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The Purge

The Last Day

Nothing prepared us for the last day. I arrived at work as usual, after leaving my daughter at school. A too bright Monday morning and sunny for early February. The weather had been mild during the weekend, much warmer than it should for the season.

My wife, Mary, complained about the warmth, worried this would be no good for plants and the garden.

“Everything’s waking up. See all the buds? They will burn when it’ll freeze again.”

Indeed, those days felt like early spring. I liked that.

The whole winter had been harsh with average temperatures way below freezing. To leave home and take my little princess to school on my way to work was an exercise of will—even more so when my day started at 6:15 a.m. and it was still dark outside.

“I go to bed and it’s dark. I get up, dark…yet again! You know how it bothers me,” I told Mary every time she asked, “What’s going on, sweet pea? You’re pensive.”

She still called me that even though it had been years since we were high school sweethearts and I’d played quarterback for our school team. Thank the Lord, she never said it in public. No one protects a “sweet pea” quarterback or fights to catch his passes! And let’s not even think about the harassment from teammates.

Mary had just turned sixteen when we first met. Something of young lovers remained between us, even after thirty-two years, a twelve-year-old daughter, and life in three countries. We had an easy way to keep count of the time the two of us had spent together: ten years of dating, ten of marriage and then our first and only child. Total number of years? Twenty, plus our daughter’s age.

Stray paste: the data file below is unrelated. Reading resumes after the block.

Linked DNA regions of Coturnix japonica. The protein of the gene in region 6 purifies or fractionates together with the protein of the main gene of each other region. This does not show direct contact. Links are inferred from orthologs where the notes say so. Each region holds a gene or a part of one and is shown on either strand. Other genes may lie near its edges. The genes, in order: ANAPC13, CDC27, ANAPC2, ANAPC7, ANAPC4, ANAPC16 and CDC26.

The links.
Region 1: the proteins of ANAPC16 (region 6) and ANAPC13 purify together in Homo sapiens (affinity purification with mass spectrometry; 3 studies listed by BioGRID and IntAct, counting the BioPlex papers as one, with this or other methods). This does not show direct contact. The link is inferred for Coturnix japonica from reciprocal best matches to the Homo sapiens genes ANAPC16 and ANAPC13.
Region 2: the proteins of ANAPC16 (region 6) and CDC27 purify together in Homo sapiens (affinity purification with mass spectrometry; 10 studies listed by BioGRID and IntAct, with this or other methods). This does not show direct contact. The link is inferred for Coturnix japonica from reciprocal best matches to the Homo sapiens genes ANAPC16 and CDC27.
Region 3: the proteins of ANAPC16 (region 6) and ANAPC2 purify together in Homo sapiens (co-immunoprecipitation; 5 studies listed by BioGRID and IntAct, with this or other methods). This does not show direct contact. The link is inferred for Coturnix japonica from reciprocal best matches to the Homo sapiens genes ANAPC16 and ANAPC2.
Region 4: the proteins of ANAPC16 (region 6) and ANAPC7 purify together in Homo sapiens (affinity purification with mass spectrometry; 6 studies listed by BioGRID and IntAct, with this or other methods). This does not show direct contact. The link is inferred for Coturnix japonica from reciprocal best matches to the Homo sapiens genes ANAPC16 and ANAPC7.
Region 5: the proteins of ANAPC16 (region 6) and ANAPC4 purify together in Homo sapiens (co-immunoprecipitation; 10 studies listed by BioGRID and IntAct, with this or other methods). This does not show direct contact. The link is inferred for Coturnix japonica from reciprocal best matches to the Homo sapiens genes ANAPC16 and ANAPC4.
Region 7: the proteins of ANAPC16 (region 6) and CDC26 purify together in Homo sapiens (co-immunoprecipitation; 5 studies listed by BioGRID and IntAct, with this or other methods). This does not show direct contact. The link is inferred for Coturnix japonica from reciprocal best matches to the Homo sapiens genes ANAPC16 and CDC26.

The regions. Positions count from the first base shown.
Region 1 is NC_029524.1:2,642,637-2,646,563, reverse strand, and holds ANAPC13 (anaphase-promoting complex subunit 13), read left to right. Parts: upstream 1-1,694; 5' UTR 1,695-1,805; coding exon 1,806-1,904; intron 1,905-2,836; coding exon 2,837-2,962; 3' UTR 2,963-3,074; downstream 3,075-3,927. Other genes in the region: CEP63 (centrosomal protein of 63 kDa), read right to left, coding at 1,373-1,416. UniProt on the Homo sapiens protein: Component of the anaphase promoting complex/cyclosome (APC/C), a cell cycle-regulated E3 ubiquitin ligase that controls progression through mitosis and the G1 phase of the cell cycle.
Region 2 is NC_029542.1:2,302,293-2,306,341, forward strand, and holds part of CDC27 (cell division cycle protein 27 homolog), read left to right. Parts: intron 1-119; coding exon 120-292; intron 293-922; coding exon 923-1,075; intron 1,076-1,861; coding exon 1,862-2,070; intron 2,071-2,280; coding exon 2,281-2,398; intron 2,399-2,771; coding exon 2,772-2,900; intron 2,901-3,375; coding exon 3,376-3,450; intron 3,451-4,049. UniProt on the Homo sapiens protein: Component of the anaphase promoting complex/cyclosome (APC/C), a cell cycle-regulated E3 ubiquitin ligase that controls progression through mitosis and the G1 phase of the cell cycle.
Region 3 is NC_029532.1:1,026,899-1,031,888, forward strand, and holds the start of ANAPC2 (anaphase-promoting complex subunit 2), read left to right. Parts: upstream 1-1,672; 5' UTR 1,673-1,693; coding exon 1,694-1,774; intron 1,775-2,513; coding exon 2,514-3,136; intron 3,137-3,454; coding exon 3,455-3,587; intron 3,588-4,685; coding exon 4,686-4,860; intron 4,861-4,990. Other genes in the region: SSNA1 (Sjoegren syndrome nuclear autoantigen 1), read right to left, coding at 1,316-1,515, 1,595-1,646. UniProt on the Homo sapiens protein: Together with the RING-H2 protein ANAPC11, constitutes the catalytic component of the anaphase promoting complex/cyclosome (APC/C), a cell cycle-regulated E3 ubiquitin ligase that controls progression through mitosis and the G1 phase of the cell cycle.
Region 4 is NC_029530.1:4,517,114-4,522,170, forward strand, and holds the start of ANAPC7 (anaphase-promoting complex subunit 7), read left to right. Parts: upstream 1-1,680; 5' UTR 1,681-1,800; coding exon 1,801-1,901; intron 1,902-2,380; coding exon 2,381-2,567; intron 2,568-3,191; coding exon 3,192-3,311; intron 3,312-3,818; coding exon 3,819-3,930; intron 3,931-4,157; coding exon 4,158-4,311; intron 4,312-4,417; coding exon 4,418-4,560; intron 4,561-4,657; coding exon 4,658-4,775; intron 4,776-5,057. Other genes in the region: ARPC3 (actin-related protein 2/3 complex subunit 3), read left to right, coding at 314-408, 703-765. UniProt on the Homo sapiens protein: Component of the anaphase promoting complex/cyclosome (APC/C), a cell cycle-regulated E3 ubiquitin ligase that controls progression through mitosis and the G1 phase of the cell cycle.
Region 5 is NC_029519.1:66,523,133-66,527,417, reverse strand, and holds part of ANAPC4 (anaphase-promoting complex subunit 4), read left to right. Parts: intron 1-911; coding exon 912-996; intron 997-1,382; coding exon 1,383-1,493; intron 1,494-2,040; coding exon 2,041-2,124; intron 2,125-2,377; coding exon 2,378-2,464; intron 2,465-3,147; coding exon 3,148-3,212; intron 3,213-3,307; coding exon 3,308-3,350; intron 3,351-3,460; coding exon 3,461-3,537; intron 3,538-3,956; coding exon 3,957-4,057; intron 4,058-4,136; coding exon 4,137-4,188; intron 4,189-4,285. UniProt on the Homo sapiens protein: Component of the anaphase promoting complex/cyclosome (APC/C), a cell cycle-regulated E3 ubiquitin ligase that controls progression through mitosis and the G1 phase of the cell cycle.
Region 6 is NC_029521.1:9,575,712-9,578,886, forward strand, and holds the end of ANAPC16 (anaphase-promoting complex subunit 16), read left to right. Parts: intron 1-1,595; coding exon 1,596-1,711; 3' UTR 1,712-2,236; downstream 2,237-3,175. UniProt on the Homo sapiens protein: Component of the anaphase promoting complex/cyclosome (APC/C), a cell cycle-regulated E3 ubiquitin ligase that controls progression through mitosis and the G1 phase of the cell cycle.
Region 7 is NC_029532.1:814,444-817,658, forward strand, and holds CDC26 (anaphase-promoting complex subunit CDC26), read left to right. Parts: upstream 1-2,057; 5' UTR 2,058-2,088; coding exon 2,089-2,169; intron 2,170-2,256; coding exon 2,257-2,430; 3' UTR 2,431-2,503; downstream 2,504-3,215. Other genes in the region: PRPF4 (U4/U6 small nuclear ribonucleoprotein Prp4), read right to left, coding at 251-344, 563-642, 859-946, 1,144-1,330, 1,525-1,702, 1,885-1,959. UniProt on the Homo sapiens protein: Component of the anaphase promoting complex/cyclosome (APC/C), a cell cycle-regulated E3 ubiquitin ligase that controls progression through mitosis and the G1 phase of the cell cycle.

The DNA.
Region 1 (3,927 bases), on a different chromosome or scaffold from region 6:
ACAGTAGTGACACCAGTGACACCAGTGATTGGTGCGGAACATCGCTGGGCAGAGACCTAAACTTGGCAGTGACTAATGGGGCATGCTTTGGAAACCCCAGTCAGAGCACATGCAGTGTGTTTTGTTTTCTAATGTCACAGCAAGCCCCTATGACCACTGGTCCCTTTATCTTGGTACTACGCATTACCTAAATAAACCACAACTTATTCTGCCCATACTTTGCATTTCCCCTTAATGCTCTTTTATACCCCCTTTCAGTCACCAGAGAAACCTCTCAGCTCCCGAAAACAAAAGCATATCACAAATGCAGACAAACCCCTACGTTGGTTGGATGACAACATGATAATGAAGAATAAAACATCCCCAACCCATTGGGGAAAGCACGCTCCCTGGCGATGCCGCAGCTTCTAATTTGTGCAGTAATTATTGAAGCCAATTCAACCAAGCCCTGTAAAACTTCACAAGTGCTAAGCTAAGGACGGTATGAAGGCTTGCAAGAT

When I got to work, I waited as usual for the gate to open. The gate was a solid slab of metal and it stood next to the guard house, a bulky construction with thick tinted windows and dark concrete walls. Sliding slowly on its rails, the mechanism paused long enough for me to drive through, reminding me this place was not meant for everyone.

I could never tell whether anyone was seated in the guard house or not. The first times I passed that gate I wondered if I needed to wave good morning to some invisible man. Now I simply drove through, conscious of my right to cross the thin threshold separating those inside from the rest of the world.

I had to cross another barrier before entering, had to swipe my badge and be greeted by the welcoming green light. I went down the ramp slowly, giving the gate below time to open, enough to let me pass without having to wait. With the years, my timing had become impeccable. In the underground garage, my place, Number 98, was in the last row so I had enough time to realize something obstructed my place. I slammed on the brakes and raised my hand to hit the steering wheel in exasperation. Two wood crates sat in the middle of my slot.